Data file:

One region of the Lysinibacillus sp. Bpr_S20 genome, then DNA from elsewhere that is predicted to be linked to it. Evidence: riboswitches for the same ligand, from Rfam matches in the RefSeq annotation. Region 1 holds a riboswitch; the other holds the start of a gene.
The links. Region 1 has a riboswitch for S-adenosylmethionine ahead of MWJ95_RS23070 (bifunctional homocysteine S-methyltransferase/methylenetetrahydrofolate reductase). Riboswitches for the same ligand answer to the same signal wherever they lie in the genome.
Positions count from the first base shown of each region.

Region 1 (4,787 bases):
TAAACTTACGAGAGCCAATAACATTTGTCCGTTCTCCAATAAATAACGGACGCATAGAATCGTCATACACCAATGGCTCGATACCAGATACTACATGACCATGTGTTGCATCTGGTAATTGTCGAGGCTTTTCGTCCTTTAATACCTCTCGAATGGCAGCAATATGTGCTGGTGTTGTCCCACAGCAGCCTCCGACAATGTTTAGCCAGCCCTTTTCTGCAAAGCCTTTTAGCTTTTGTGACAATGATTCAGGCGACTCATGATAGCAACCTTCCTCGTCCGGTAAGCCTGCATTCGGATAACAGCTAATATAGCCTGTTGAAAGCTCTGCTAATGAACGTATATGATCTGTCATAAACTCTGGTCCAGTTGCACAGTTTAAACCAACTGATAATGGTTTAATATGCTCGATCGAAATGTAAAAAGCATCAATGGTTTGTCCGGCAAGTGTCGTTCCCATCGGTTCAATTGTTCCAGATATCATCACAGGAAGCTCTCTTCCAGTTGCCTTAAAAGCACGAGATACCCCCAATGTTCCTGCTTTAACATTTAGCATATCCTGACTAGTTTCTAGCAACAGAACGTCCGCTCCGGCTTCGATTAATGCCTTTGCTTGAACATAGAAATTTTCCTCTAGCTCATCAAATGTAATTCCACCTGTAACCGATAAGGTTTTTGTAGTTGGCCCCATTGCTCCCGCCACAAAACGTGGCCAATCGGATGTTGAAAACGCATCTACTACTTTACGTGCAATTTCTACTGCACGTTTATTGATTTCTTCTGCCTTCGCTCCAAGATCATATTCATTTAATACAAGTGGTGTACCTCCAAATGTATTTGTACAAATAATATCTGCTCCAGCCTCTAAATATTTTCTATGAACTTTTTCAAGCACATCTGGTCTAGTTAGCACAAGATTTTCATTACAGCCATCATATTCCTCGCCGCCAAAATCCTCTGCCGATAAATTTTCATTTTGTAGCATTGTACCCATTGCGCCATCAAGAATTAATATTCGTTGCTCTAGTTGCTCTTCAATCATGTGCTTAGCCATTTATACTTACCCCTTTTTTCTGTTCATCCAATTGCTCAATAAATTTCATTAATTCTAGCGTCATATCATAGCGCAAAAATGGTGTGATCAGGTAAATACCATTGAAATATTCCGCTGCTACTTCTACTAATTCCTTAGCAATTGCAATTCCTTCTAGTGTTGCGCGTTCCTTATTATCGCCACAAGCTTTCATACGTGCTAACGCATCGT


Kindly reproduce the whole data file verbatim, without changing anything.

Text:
One region of the Lysinibacillus sp. Bpr_S20 genome, then DNA from elsewhere that is predicted to be linked to it. Evidence: riboswitches for the same ligand, from Rfam matches in the RefSeq annotation. Region 1 holds a riboswitch; the other holds the start of a gene.
The links. Region 1 has a riboswitch for S-adenosylmethionine ahead of MWJ95_RS23070 (bifunctional homocysteine S-methyltransferase/methylenetetrahydrofolate reductase). Riboswitches for the same ligand answer to the same signal wherever they lie in the genome.
Positions count from the first base shown of each region.

Region 1 (4,787 bases):
TAAACTTACGAGAGCCAATAACATTTGTCCGTTCTCCAATAAATAACGGACGCATAGAATCGTCATACACCAATGGCTCGATACCAGATACTACATGACCATGTGTTGCATCTGGTAATTGTCGAGGCTTTTCGTCCTTTAATACCTCTCGAATGGCAGCAATATGTGCTGGTGTTGTCCCACAGCAGCCTCCGACAATGTTTAGCCAGCCCTTTTCTGCAAAGCCTTTTAGCTTTTGTGACAATGATTCAGGCGACTCATGATAGCAACCTTCCTCGTCCGGTAAGCCTGCATTCGGATAACAGCTAATATAGCCTGTTGAAAGCTCTGCTAATGAACGTATATGATCTGTCATAAACTCTGGTCCAGTTGCACAGTTTAAACCAACTGATAATGGTTTAATATGCTCGATCGAAATGTAAAAAGCATCAATGGTTTGTCCGGCAAGTGTCGTTCCCATCGGTTCAATTGTTCCAGATATCATCACAGGAAGCTCTCTTCCAGTTGCCTTAAAAGCACGAGATACCCCCAATGTTCCTGCTTTAACATTTAGCATATCCTGACTAGTTTCTAGCAACAGAACGTCCGCTCCGGCTTCGATTAATGCCTTTGCTTGAACATAGAAATTTTCCTCTAGCTCATCAAATGTAATTCCACCTGTAACCGATAAGGTTTTTGTAGTTGGCCCCATTGCTCCCGCCACAAAACGTGGCCAATCGGATGTTGAAAACGCATCTACTACTTTACGTGCAATTTCTACTGCACGTTTATTGATTTCTTCTGCCTTCGCTCCAAGATCATATTCATTTAATACAAGTGGTGTACCTCCAAATGTATTTGTACAAATAATATCTGCTCCAGCCTCTAAATATTTTCTATGAACTTTTTCAAGCACATCTGGTCTAGTTAGCACAAGATTTTCATTACAGCCATCATATTCCTCGCCGCCAAAATCCTCTGCCGATAAATTTTCATTTTGTAGCATTGTACCCATTGCGCCATCAAGAATTAATATTCGTTGCTCTAGTTGCTCTTCAATCATGTGCTTAGCCATTTATACTTACCCCTTTTTTCTGTTCATCCAATTGCTCAATAAATTTCATTAATTCTAGCGTCATATCATAGCGCAAAAATGGTGTGATCAGGTAAATACCATTGAAATATTCCGCTGCTACTTCTACTAATTCCTTAGCAATTGCAATTCCTTCTAGTGTTGCGCGTTCCTTATTATCGCCACAAGCTTTCATACGTGCTAACGCATCGT